Finally, what makes a good narrator? Well, obviously, it’s in the voice. A sonorous and pleasing voice is preferable to one that sounds like it’s coming over the speaker at a fast food drive-through. “Want fries with that?” No, thank you. Given a rich or interesting voice, the really good reader enunciates clearly. Words must be crisp and precise in the telling. Finally, a reader must not sound like they are reading, and should be able to present a realistic interpretation. This requires acting skills to jump between dialog, narration, and action while using appropriate dialects and different character voices. It’s rare to find a reader who possesses all of these qualities--golden voice, precise diction, acting skills, versatile dialects. One of the pioneers of the industry was Frank Muller, who beganrecording in the '70s, and along with Barbara Rosenblat, propelled audiobooks out of the vinyl phonograph world into the realm of Recorded Books (tapes and CDs found in libraries everywhere). I had the privilege of having Frank record my own first novel, POSTAL, for The Publishing Mills in 1999, for which he won another of his many Earphones awards. Later, I interviewed him for Cracker Barrel Old Country stores, and was there when one of his last recordings, TISHOMINGO BLUES, by Elmore Leonard, won the prestigious Audie award. (The industry's "Oscar.") The motorcycle accident that ended Frank's career did not, thankfully, end his life or his spirit, and so now, especially if you are new to audiobooks, you owe it to yourself to sample his work.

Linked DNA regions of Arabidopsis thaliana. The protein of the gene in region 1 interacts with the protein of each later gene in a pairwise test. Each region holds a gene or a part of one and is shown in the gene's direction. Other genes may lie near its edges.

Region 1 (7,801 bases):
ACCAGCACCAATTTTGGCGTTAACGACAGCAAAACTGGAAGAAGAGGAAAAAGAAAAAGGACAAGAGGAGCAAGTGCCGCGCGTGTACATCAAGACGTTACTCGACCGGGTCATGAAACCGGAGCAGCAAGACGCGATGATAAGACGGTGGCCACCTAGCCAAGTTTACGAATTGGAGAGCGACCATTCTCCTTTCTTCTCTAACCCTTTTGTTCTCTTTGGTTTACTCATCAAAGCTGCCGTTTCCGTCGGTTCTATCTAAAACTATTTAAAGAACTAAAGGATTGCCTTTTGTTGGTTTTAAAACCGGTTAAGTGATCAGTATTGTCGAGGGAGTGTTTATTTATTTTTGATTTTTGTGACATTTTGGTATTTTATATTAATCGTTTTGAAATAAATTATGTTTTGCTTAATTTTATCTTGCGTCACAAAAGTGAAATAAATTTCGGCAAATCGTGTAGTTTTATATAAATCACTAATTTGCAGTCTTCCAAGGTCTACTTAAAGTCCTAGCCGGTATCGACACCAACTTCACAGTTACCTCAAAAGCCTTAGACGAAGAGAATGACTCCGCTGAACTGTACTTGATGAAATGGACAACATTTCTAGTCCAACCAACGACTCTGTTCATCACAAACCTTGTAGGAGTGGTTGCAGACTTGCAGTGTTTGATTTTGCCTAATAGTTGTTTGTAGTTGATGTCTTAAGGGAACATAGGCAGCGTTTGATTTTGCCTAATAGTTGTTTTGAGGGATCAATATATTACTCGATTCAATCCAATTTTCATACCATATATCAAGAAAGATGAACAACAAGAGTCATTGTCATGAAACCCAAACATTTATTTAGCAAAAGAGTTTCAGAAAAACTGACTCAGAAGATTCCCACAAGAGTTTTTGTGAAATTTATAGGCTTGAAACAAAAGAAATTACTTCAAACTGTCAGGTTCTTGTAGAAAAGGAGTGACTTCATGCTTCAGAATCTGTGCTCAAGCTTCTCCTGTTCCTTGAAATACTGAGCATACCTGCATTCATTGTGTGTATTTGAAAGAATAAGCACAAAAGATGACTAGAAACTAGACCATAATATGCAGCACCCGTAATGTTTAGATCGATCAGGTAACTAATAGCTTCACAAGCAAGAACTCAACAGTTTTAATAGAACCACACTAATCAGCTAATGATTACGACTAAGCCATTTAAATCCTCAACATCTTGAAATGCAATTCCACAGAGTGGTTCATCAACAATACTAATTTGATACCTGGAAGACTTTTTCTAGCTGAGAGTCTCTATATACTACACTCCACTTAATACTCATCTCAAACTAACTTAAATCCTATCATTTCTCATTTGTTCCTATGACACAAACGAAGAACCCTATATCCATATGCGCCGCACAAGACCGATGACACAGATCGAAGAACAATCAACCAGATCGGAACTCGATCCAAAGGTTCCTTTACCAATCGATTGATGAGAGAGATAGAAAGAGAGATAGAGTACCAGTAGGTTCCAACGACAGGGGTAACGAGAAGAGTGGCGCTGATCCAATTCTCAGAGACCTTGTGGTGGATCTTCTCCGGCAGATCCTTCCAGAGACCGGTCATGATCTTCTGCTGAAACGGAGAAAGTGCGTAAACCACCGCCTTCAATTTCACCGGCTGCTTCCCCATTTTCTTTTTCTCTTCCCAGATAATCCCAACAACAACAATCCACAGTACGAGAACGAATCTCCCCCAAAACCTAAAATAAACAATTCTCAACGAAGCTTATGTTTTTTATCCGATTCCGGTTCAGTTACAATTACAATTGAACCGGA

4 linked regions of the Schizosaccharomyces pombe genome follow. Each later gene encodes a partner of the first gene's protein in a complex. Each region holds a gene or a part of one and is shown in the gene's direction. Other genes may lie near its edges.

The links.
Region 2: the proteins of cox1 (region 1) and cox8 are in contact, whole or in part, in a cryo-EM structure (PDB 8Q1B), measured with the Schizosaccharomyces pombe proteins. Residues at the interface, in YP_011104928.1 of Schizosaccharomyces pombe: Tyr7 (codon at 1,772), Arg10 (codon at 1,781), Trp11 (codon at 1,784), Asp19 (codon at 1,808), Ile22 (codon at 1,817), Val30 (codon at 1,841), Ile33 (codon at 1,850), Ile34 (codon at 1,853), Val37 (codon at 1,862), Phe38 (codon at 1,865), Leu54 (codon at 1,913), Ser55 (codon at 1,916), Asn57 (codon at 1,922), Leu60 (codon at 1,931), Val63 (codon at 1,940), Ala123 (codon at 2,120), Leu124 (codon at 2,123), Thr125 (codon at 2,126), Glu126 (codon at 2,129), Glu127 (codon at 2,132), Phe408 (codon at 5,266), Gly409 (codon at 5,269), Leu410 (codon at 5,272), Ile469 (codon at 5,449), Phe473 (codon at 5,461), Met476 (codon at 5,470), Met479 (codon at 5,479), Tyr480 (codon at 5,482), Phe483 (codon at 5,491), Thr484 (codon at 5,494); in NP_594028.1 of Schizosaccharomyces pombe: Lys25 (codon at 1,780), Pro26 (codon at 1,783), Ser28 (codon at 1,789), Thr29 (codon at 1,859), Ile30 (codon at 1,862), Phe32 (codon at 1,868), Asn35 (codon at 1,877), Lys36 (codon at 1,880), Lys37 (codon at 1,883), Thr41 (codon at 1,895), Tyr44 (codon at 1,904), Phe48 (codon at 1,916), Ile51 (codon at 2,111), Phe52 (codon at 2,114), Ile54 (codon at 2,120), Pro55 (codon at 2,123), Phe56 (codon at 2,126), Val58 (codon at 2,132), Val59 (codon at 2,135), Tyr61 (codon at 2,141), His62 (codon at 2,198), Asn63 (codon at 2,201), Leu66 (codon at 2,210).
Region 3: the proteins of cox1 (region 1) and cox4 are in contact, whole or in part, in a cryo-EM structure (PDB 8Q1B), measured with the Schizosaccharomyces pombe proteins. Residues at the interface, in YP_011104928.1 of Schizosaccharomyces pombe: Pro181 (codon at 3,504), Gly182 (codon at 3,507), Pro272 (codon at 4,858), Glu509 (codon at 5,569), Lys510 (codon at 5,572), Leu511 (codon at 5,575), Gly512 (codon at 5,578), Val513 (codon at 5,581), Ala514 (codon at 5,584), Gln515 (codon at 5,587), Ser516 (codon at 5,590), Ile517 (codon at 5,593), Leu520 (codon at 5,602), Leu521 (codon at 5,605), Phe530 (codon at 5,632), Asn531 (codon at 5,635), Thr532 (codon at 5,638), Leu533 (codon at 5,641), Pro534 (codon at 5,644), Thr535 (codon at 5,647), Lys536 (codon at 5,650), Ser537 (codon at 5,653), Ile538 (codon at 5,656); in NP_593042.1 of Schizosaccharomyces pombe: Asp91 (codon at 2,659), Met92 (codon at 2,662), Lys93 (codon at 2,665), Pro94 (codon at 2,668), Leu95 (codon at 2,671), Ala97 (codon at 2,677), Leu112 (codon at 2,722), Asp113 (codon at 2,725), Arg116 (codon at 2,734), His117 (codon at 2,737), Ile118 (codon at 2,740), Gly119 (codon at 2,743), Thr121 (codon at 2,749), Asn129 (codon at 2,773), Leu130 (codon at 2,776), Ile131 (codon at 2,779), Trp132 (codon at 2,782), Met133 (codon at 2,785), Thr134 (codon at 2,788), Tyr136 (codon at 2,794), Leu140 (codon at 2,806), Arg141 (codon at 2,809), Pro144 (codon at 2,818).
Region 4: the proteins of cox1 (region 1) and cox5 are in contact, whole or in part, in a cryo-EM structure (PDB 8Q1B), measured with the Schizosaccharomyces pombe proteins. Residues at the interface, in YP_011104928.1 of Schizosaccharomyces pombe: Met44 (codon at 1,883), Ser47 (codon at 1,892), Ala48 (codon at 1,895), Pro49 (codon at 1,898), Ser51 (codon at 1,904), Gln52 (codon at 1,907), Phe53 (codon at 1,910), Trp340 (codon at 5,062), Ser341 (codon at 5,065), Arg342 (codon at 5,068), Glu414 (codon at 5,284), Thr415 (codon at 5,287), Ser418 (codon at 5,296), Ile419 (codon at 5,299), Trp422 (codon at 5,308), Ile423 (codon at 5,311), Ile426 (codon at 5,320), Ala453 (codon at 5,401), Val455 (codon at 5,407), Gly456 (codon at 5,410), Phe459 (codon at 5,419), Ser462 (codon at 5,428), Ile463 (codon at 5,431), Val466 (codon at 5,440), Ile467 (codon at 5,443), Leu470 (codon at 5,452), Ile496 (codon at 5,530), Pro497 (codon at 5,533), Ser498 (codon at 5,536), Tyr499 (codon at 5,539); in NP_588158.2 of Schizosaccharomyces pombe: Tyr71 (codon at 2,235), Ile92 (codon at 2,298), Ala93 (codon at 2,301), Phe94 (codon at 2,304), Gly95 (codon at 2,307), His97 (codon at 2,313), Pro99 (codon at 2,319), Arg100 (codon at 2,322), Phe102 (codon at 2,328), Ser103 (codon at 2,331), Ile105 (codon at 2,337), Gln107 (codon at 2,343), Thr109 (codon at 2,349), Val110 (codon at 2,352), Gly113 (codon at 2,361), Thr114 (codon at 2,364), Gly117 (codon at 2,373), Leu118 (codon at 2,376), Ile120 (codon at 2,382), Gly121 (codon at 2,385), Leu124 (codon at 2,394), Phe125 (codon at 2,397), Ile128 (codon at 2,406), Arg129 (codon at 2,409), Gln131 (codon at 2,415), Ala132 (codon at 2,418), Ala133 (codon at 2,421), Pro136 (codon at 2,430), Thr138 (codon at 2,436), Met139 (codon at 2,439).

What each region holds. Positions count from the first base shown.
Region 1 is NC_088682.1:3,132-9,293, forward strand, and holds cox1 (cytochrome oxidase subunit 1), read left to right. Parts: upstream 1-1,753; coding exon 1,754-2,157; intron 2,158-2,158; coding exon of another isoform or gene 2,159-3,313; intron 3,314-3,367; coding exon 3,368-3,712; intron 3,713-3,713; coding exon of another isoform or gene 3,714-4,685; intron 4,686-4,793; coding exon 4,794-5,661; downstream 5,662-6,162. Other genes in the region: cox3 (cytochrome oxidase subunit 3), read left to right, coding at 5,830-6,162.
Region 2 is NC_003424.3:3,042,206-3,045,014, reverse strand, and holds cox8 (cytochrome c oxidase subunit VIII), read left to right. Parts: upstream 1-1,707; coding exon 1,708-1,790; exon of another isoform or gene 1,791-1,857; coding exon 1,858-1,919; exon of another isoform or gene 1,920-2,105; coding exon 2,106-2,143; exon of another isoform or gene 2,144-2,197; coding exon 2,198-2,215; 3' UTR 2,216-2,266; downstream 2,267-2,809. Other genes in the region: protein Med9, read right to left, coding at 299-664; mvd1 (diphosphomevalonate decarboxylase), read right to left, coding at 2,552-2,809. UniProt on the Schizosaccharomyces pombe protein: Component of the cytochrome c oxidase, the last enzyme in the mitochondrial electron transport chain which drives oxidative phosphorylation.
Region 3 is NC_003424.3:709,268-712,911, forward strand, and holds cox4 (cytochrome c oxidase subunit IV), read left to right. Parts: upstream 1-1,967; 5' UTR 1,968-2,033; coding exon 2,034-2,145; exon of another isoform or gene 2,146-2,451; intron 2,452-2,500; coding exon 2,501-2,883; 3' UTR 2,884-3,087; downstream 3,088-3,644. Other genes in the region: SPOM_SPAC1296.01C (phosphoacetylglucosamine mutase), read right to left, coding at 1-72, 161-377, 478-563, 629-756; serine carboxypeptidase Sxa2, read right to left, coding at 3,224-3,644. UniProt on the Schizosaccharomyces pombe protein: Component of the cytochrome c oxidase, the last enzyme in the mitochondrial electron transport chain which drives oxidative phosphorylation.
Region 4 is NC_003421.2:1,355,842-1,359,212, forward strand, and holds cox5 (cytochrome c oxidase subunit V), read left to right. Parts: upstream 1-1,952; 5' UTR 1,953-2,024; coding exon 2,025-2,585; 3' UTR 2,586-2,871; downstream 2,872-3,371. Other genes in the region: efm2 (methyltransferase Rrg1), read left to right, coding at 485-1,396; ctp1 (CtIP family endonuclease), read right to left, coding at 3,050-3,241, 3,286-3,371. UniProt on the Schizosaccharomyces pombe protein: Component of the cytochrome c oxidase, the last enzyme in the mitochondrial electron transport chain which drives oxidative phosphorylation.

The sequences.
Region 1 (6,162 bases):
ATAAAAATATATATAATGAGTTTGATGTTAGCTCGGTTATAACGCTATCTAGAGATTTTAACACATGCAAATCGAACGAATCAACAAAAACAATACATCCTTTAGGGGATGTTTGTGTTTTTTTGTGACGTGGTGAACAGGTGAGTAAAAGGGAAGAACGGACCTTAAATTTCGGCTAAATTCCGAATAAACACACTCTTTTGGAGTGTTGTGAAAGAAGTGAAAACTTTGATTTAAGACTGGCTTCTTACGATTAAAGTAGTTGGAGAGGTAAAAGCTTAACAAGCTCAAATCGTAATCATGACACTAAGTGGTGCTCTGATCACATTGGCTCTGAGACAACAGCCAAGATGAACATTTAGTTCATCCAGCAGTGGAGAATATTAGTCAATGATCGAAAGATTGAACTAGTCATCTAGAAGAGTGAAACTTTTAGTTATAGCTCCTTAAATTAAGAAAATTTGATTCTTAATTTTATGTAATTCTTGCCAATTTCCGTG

As an example, TISHOMINGO BLUES features one of Elmore Leonard's typically eccentric characters, the high diver Dennis Lenahan. Lenahan works at a lodge and casino in Tunica, Mississippi, and while up on the diving board one day witnesses a mob hit. A second witness is Robert Taylor, a shady Civil War reenactment participant who lures Dennis into his varied schemes. Both men seem to take naturally to their respective death wishes, and also seem to have weaknesses for women who could also get them killed. With a background of Delta blues, wacky Civil War buffs, and reputed deals with the devil, the novel hums along under the steady and engaged voice of Muller, who lends to Leonard's quirky dialogue his own brand of ambient energy. (Recorded Books & Harper Audio; 7.5 hours unabridged)

2008 Past Columns

David Baldacci / Mar Reviews